Special Purpose Vehicles (SPV) a catchphrase during the financial crisis of 2008 has assumed center stage as companies and financial institutions scramble for monies in a contracted economy in the wake of the COVID-19 pandemic. Empirical and anecdotal evidence suggests that SPVs have served the development community and beneficiaries well from a historical standpoint. The key aspects of such SPVs, that led to their popularity, absorptive capacity, value for money, flexibility, bankruptcy proof, the ease with which multiparty funding can be handled, longevity, legitimacy, and other valuable characteristics. However, it remains to be examined is whether this scheme will stand the test of subsisting unprecedented times.
RBI’s Latest Announcement
Recently, the Reserve Bank of India (RBI) announced that SBICAP, a subsidiary of the State Bank of India (SBI), will set up an SPV and operationalized ₹ 30,000 crores for this scheme. This SPV shall serve the special purpose of purchasing the investment-grade commercial papers and non-convertible debentures of NBFCs and housing finance companies (HFC) until September 30, 2020, and is expected to recover all dues by December 31, 2020. The scheme is aimed at improving the liquidity condition of NBFCs and HFCs through an SPV, prevent any potential financial or systemic risks in the finance sector, which is closely intertwined with industries across verticals, and ultimately ensure stability in the economy.
However, the RBI lays out stringent requirements for beneficiaries under the scheme, some of which are as follows: a) the NBFCs/HFCs must be registered with RBI, b) the NBFCs/HFCs must have been profitable in at least one of the two preceding FY 2018 or FY 2019, c) fulfill the requirements related to Capital To Risk-Weighted Assets Ratio (“CRAR”), Capital Adequacy Ratio (“CAR”) and Non-Performing Assets (“NPA”), Special Mentioned Accounts (“SMA”), and d) the NBFCs and HFCs must be rated by an investment grading agency approved by the Securities and Exchange Board of India (“SEBI”).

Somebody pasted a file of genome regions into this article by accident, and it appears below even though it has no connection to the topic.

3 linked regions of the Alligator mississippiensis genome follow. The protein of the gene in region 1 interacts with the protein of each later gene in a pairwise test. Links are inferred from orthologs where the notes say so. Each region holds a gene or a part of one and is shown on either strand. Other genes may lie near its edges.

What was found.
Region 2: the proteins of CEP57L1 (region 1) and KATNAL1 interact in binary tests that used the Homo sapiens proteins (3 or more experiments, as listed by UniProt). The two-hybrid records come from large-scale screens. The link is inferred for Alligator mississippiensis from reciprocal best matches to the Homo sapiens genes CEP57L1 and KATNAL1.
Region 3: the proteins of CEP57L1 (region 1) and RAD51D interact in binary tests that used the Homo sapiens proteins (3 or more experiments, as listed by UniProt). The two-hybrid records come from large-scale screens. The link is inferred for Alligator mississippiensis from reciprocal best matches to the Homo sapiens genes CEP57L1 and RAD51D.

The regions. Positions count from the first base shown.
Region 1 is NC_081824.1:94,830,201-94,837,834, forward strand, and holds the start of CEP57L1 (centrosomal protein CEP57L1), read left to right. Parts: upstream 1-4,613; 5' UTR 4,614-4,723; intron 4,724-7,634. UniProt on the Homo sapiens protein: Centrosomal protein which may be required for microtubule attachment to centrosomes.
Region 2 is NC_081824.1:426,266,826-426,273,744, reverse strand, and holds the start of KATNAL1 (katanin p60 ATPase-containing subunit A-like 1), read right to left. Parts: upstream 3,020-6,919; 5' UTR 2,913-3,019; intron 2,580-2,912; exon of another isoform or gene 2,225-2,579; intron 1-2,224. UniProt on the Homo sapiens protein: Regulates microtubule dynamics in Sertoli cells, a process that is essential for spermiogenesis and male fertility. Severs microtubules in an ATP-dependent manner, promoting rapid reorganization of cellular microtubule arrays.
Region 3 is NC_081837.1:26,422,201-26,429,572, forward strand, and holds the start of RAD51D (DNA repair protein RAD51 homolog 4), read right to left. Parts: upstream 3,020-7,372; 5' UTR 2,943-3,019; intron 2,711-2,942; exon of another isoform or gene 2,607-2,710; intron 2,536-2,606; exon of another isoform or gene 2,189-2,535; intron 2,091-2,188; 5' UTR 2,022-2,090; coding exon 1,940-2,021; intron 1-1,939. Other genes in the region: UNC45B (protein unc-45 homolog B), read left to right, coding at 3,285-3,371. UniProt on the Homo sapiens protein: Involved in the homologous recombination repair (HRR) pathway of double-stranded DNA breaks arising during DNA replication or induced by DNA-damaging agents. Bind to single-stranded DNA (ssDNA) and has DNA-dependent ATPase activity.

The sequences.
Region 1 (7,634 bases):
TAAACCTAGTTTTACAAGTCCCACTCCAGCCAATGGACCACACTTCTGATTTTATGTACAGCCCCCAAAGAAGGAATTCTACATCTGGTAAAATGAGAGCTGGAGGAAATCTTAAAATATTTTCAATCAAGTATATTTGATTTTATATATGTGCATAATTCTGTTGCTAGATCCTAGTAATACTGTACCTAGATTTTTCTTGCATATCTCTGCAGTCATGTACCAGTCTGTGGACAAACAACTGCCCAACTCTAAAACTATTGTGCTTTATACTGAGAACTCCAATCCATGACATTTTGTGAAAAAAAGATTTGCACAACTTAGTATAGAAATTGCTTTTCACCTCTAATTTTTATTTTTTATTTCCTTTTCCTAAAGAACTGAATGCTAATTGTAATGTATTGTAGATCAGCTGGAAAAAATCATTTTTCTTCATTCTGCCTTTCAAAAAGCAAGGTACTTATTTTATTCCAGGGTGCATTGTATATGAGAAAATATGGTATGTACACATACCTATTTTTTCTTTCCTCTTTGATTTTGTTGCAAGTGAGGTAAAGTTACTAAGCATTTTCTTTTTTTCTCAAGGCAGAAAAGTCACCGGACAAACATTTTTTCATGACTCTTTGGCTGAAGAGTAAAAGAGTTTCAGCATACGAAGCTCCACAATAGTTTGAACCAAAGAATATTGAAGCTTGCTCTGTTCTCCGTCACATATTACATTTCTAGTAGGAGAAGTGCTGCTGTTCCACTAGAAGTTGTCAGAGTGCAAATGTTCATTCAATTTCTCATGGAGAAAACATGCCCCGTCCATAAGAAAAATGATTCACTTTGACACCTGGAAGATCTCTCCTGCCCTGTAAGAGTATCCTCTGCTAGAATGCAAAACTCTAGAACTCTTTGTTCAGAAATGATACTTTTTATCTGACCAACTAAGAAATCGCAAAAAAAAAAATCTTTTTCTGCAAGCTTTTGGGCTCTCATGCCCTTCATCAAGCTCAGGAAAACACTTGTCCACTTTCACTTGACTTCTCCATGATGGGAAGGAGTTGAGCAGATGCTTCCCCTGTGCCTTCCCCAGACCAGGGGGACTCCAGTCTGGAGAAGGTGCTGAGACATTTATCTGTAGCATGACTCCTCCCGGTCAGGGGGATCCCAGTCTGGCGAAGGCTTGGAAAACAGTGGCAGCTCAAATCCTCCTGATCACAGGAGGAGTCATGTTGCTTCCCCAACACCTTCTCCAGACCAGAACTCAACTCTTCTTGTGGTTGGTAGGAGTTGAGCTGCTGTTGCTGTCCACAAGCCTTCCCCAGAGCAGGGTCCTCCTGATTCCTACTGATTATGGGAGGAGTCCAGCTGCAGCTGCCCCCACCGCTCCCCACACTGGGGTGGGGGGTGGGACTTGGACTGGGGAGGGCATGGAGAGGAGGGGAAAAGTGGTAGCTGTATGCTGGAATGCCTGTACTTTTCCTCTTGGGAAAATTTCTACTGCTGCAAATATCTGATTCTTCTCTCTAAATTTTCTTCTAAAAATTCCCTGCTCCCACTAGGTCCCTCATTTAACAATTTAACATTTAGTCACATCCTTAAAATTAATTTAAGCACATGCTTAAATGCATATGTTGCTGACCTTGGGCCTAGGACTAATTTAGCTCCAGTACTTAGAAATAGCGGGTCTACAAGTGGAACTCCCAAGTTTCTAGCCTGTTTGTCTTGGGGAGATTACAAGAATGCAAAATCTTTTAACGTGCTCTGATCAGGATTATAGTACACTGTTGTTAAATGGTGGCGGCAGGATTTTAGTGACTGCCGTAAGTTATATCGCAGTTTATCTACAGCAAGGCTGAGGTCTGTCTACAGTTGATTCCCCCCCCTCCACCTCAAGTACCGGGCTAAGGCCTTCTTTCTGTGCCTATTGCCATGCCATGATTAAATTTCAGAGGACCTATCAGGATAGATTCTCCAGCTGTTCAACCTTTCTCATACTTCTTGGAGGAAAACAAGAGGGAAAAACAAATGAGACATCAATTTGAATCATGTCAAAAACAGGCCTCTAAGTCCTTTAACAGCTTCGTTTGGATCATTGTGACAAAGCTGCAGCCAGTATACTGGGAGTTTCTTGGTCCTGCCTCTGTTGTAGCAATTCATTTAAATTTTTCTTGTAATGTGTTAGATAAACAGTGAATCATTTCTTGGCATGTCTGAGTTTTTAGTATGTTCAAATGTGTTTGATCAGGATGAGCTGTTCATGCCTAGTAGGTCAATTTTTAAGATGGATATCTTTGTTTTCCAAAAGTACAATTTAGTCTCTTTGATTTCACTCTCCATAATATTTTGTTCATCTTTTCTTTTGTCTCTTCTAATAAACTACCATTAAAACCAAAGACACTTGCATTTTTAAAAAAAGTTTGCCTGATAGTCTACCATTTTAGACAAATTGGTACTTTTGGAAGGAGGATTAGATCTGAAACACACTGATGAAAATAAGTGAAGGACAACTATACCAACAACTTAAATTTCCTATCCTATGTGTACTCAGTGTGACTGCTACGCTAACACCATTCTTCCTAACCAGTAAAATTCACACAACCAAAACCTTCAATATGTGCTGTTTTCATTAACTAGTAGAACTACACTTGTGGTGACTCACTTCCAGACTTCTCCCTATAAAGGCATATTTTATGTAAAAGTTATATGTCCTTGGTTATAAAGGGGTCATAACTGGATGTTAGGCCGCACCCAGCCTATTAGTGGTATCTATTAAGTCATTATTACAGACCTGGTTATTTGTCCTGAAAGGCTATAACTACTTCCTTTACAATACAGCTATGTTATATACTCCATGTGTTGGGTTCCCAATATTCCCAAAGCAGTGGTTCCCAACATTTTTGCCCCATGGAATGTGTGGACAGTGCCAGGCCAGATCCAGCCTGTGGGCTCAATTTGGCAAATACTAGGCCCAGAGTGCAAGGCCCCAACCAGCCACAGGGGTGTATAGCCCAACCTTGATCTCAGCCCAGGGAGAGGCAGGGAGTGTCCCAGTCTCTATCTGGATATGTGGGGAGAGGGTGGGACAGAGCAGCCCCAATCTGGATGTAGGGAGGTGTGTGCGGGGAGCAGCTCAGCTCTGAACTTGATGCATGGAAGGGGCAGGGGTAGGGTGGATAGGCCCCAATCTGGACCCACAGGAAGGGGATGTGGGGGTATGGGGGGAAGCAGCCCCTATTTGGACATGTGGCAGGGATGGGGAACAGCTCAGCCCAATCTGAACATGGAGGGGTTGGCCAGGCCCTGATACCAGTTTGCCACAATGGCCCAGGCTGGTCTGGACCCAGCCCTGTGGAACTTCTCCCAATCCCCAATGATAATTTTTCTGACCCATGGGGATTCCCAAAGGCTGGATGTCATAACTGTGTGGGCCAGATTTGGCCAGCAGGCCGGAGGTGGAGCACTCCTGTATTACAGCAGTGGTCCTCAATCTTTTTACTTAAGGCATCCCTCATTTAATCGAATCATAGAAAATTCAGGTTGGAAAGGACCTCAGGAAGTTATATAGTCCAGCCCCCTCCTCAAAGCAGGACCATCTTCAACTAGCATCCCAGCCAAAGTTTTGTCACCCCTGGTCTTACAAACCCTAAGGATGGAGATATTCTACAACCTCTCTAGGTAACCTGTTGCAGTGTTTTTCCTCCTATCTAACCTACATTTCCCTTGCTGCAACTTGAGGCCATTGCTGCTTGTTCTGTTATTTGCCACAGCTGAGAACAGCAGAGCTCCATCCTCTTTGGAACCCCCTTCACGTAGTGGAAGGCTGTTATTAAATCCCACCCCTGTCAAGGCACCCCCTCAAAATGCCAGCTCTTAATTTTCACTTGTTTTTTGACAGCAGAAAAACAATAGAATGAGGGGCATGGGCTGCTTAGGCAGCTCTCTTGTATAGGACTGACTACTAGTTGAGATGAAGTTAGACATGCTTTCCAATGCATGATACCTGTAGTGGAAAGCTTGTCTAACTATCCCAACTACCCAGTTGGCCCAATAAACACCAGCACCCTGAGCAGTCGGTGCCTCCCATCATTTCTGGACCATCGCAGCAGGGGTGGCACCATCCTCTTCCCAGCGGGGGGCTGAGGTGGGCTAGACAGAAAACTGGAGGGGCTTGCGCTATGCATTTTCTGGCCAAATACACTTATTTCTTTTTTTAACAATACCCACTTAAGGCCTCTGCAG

A Solution with underlying risks
The shadow financing sector was already struggling with funds in light of the IL&FS crisis when COVID-19 hit, jeopardizing the survival of the sector at large. RBI’s notification attempts to address the liquidity position of NBFCs/HFCs through SPVs with the primary objective to avoid any potential systemic risks to the financial sector. At the outset, this scheme acts as an enabler for NBFCs and HFCs to get investment grade or a better rating for the bonds issued thereby augmenting the flow of funds from the shadow financing sector. Moreover, the scheme would be a one-stop arrangement between the SPV and the NBFCs without having to liquidate their current asset portfolio and merely transfer their financial risks. The said advantages bring the government closer to its objective to eliminate or mitigate any potential systemic risks in the financial sector.
However, these measures lack concerted and concrete action. Firstly, SPVs entail high costs for setting up such as cost of incorporation, registration, stamp duty at the time of transfer of the company, and continuous compliances of FASB Rules. In addition to high costs, the efficacy of the SPV until September 30, 2020, is likely to be vociferously criticized and questioned as the move is a 3-month short-term measure as opposed to the industry requirement of over 2 years. The sector is in dire straits for long-term funds so that they don’t run into an asset-liability mismatch; however, the present move may lead to a vicious cycle of extending loans. For instance, if somebody were to draw three months’ money, they will have to create another liability at the end of 90 days to able to repay this.